Digging into the Archives: Summer Rain

The image shows Lois standing with her guitar

I moved to Cape Town at the start of winter. My impressions of that long ago first winter in Cape Town was that it poured with rain every day – for weeks on end. And it was a very cold, very wet sort of rain. Totally unlike the warm summer rain I had known when living in Durban.

Summer Rain is a nostalgic reflection on the gentle warm rain of my previous home city – hope you enjoy it!

Summer Rain

Summer’s here again
Brings with it the rain on my window.
The air outside is still
Summer rain drifts, cool, through my window.

I know it’s not enough
To sit inside and watch.

Feel it, hear it, taste it, touch it
Believe in the summer rain.
Feel it, hear it, taste it, touch it
Free yourself to the summer rain.

Oil slicks all around
Dance with rainbows on the ground beneath my feet.
The stillness of it all
Makes no sound at all.

The warm mist on the road
Reveals the way to go.

Guitar break – one verse.

Like a summer kiss of grace
The warm rain on my face.

Feel it hear it, taste it, touch it,
Believe in the summer rain.
See it, feel it, hear it, taste it
Free yourself to the summer rain.

Lightning crashing down
Thunder rolls the ground – feels like home
As the storm clouds rise
A pale light warms the sky – brings me home.

The pale grey light of dawn
Makes sense of it all

Repeat chorus to end.

It Seemed Like a Great Idea at the Time

Cds 2016 03 28 13 42 49It seemed like a great idea at the time. No, really, it did.

There I was, standing on the kerb at the intersection with my wet sock getting ever colder and more unpleasant… the wet sock that I was currently wearing as a glove.

And here’s how I got to that point:

The early morning was cold enough that I didn’t relish the thought of walking with my guide dog Fiji with unprotected hands. But you see I don’t have gloves, nor can you buy them at this time of year in Cape Town because the shops are starting to show off their summer gear (how optimistic with a minimum of 6 – 10 weeks cold weather still in front of us).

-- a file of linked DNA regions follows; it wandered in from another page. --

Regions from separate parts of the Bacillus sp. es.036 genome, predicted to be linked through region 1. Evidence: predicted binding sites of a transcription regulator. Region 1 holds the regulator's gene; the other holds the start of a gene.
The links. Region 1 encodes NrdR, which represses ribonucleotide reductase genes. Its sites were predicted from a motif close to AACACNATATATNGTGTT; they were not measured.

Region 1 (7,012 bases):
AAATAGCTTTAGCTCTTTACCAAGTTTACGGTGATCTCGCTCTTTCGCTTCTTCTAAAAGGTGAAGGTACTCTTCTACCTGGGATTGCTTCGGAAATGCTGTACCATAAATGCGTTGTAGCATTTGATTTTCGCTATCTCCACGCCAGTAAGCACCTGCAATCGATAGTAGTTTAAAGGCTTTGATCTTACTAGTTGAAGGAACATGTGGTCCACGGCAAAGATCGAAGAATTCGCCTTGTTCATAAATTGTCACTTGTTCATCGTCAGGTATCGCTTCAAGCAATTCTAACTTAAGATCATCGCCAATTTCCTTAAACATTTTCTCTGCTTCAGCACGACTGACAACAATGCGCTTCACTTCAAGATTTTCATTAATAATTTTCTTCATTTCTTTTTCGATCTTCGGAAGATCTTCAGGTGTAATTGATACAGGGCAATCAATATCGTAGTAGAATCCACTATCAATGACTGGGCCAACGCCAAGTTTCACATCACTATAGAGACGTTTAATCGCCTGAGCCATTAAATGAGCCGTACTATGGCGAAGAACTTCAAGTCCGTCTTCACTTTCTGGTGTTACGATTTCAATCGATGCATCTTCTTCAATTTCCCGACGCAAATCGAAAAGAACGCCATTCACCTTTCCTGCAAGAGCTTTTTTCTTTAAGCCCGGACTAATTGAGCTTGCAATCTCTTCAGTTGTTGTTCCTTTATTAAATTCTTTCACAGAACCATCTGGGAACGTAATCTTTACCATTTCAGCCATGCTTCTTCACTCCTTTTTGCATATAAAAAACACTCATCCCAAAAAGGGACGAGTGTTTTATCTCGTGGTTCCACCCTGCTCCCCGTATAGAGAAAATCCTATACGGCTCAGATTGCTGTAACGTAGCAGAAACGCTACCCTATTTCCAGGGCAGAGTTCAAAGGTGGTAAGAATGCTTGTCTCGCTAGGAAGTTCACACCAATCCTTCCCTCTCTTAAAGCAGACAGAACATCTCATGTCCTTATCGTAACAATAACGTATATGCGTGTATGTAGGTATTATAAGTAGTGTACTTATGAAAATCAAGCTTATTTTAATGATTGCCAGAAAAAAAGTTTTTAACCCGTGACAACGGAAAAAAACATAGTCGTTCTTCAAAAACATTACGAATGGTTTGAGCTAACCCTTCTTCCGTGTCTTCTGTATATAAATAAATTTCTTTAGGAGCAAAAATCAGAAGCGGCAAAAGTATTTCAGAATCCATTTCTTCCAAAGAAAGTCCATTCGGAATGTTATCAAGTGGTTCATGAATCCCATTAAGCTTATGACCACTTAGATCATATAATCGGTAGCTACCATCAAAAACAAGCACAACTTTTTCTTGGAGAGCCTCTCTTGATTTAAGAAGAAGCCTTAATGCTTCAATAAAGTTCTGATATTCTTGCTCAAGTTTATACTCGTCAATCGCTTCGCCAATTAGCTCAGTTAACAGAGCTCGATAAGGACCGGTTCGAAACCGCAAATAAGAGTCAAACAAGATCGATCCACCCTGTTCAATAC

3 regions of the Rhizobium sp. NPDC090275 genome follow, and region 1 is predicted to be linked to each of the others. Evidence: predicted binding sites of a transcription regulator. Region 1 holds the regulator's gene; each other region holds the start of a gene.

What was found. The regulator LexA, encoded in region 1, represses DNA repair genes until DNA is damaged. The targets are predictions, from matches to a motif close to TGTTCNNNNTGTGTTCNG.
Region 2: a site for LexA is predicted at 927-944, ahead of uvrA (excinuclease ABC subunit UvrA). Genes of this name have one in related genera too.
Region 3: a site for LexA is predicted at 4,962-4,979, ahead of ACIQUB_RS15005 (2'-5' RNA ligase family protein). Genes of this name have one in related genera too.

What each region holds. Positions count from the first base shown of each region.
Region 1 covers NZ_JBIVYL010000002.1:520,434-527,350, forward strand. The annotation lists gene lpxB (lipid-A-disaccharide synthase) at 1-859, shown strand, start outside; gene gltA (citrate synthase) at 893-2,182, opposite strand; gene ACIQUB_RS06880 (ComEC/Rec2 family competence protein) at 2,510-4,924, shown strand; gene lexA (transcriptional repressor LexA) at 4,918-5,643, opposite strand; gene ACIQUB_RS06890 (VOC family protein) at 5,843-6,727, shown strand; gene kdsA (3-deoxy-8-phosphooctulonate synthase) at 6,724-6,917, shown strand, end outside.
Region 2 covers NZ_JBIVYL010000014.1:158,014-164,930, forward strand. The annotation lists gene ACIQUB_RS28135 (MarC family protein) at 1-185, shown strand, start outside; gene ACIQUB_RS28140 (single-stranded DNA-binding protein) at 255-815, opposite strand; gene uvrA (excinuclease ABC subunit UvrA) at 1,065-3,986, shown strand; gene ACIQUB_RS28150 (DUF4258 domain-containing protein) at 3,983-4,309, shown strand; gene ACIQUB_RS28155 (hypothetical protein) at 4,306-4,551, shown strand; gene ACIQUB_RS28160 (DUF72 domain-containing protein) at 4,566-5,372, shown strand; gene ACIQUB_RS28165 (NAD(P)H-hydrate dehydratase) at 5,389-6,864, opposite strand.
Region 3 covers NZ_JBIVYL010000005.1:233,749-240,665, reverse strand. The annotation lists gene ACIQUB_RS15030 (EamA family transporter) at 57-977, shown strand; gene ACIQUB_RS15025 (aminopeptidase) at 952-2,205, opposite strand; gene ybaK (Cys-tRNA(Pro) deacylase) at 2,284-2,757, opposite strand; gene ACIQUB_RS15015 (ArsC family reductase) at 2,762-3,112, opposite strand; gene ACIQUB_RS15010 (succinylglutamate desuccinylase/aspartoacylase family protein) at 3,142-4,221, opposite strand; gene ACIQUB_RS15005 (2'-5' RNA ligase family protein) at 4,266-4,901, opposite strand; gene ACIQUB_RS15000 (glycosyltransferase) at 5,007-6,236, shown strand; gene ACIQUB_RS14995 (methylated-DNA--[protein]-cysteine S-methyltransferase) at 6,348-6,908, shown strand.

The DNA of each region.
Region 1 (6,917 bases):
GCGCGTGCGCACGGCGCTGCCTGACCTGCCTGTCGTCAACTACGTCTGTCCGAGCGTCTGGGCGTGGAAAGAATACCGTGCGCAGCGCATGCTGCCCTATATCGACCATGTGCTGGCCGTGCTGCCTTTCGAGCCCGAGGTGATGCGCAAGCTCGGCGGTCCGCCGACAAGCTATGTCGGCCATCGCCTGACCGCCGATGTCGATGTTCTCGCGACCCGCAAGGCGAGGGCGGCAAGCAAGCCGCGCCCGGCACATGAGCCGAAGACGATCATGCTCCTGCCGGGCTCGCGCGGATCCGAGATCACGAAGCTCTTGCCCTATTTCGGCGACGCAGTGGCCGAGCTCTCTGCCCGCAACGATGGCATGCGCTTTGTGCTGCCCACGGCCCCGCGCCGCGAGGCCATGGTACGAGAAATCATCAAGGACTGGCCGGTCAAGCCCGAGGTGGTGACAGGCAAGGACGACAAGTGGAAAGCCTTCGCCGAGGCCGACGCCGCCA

Now, I’ll admit I’m not overly fashion conscious… in fact, I’m not in any way fashion conscious. And I’ve got a streak of practicality that’s a mile wide. Sure, I don’t like making fashion statements of the worst possible kind, But desperate times call for desperate measures and… With a sigh I grabbed a pair of running socks out of the cupboard and pulled them over my hands.

For a while I thought it was going to work out okay – our route was empty of other people so no-one saw thee odd spectacle of a woman with socks on her hands walking with a guide dog. And it turned out to be fairly easy to reach into Fiji’s treatbag with the socks on my hands so I could give her her usual rewards. Then an unforeseen side-effect of my dubiously brilliant plan began to manifest itself.

Fiji is a young and healthy guide dog. As such, she has a cold, wet nose. And every time she leaned forward to take a treat from my outstretched hand, she rubbed that cold, wet nose against my gloved… umm, socked… hand. And that part of the sock began to feel very cold in the biting morning air.

Which brings us back to the start of this story – with me standing at the intersection with the wet sock getting unpleasantly cold.

Eventually I was faced with a choice – take off the sock and leave my hands exposed to the chilly morning air, or leave the socks on and let my covered hands get even colder as a result of my guide dog’s healthy nose.

When it came down to it, it wasn’t really much of a choice. My hands were going to get cold either way. I removed the socks and stuffed them into a pocket and we continued our walk.

At least I no longer had to try to avoid people walking along the same route as us.

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